The following, posted recently to list owners, may be of more general
interest to the list.
This is one of our occasional "did-you-know" items for list owners - if
you'd like to suggest a topic for future posting please email me.
Previous messages covered long commands, sending attachments to lists, and
'=A3' characters in email and can be read in the email archives at:
COPYRIGHT OF EMAIL MESSAGES
Recently we've had some questions about the copyright of messages sent
to Mailbase lists, and this message should answer a few of the questions
and correct some common misapprehensions.
1. Copyright law stops other people from using and abusing your original work.
2. Email messages are creative works and therefore copyrighted.
3. All your email messages are copyrighted to you (or your employer)
4. You do not have to register this copyright - it exists automatically.
5. When you post to a public list you do not lose copyright,
but your message may be:
- forwarded to other lists
- quoted by others
6. Messages sent to a list should not be:
- quoted out of context
- changed or reworded
1. What is copyright?
If you are the author or maker of an original creative work, copyright
law gives you the right to exclude others from using your work in
certain ways. You should be able to control who makes copies, or
creates a work derived from yours.
2. What can be copyrighted?
You can claim copyright on your own CREATIVE and ORIGINAL work once it
exists in a written or otherwise tangible format.
Anything you write whether in English or C++, will be a creative work,
as will anything you photograph, or draw. Email messages, handwritten
notes, books, computer programs and webpages are all creative works and
they are all protected by copyright.
3. How do you register copyright?
Copyright exists automatically from the moment that a creative work is
given tangible form - as in a webpage or email message. It does not need
to be registered.
4. Who owns the copyright?
The first owner of the copyright is the author, except where the work is
made by an employee in the course of their employment, in which case the
employer is the first owner. So, if you are sending email in the course
of your work, your employer may be the owner of the copyright on your
But Mailbase does not own the copyright of messages sent to our lists,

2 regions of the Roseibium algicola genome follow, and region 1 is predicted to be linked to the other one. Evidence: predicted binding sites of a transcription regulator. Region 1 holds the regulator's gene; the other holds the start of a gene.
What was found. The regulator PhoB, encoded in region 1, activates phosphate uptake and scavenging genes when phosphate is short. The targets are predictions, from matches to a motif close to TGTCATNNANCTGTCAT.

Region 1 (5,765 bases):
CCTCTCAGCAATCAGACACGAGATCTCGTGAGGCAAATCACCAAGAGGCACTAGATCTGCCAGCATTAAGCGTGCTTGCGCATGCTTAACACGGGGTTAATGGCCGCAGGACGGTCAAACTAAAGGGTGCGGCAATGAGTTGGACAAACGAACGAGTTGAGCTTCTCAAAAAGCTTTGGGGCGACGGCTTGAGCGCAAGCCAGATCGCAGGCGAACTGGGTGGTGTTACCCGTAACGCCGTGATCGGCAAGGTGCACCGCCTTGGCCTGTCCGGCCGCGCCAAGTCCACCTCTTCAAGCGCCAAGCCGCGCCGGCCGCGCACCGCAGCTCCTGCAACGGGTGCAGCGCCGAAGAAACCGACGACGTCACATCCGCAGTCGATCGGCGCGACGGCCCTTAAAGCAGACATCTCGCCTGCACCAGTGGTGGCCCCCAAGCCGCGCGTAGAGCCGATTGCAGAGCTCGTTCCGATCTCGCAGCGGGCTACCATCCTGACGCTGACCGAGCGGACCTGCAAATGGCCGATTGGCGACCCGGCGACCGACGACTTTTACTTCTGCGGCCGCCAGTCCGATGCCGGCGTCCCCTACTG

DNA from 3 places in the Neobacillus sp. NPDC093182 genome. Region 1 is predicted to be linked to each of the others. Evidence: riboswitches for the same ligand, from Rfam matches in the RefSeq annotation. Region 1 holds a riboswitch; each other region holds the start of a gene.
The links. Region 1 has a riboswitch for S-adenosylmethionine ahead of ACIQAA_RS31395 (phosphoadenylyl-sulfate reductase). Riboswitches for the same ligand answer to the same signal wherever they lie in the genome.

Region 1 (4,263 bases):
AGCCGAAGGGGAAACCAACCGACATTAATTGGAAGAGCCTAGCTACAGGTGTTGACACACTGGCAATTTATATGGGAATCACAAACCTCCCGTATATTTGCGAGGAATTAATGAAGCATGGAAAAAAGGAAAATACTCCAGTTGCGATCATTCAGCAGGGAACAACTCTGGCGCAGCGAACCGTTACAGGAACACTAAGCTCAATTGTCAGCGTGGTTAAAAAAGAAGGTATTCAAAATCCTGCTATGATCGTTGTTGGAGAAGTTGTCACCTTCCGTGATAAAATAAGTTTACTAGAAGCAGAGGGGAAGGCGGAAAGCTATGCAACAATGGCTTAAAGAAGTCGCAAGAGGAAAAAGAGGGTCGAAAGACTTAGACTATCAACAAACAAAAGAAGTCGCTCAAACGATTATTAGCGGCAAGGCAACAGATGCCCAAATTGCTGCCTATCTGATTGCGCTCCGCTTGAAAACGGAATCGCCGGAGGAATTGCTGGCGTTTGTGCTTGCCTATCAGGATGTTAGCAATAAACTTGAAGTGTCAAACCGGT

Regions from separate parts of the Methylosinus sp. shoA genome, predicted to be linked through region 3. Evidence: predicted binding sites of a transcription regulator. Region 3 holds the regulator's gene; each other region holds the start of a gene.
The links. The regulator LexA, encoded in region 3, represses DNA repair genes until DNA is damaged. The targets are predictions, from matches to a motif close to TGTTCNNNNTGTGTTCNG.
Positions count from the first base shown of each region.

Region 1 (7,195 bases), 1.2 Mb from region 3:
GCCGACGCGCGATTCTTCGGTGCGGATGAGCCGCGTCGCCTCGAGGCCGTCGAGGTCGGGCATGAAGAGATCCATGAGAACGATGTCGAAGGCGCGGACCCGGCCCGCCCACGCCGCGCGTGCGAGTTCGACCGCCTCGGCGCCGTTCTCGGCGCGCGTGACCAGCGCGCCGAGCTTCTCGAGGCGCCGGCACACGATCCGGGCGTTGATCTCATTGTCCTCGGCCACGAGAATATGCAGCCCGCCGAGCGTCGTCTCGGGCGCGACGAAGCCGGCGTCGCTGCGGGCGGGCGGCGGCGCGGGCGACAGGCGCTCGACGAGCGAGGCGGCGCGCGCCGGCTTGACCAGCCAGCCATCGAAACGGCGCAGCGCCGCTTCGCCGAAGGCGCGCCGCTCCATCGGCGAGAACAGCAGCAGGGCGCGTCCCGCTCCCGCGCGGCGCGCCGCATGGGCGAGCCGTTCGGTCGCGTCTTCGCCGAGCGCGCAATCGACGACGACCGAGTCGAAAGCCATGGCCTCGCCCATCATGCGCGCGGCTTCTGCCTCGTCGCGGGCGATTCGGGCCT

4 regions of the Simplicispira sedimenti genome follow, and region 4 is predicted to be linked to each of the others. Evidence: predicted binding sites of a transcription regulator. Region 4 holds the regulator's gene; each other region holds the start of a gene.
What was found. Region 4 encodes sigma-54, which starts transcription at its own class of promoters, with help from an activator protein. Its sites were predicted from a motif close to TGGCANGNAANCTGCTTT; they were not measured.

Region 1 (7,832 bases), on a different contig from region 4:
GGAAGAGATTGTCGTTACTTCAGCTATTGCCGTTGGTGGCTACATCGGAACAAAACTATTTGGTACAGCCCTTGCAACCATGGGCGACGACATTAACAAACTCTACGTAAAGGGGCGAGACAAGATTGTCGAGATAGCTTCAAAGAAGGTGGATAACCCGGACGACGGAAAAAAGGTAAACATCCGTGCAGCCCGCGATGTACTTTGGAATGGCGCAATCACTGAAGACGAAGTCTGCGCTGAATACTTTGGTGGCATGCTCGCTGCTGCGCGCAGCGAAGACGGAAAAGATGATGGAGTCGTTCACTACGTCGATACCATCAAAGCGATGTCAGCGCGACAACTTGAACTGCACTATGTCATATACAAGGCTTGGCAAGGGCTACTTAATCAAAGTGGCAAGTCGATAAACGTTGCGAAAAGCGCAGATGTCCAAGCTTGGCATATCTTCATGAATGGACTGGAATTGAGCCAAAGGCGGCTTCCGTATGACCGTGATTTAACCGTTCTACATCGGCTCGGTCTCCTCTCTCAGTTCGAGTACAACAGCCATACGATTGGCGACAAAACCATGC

and nor does the list administrator.
5. Messages posted to public lists - Implied Licence (what is allowed)
Sending a message to a public discussion list has been compared to
sending a letter to the editor of a newsletter. This would be
regarded as intended for publication (an implied licence) unless there
was clear evidence to the contrary.
When you send a message to a PUBLIC discussion list, you should be
o Other members of the list may keep a copy of the message,
o The message may be archived on a website,
o The message may be forwarded to other interested parties,
o Parts of the message may be quoted in discussion.
This is implicitly allowed, reasonable use of a mailing list and to the
benefit of all list members. It does not mean that you lose copyright.
6. Messages posted to public lists - Moral Rights
When you send a message to a public discussion list certain "moral rights"
apply. Although your message may be widely disseminated, you have a right
to expect the following:
o The message is not changed or reworded if forwarded.
(Messages sent to a closed mailing list or to an individual should
never be forwarded without the author's permission.)
o Your message is not quoted out of context.
It is possible to quote, or misquote, part of a message in such
a way that it misleads people and damages the reputation of the
o Attribution is given to the author.
The name of the original sender should always be acknowledged.
o Any appended copyright notice is respected.
7. Some Further Information
Some information on UK copyright law is available from the
Copyright Licensing Agency (http://www.cla.co.uk/)
10 Big Myths about copyright explained
(http://www.clari.net/brad/copymyths.html) answers some common questions,
with particular regard to USENET postings (US law)
Bronwen Reid, Mailbase, Computing Service, University of Newcastle, NE1 7RU
Tel: (0191) 222-8214 Email: [log in to unmask]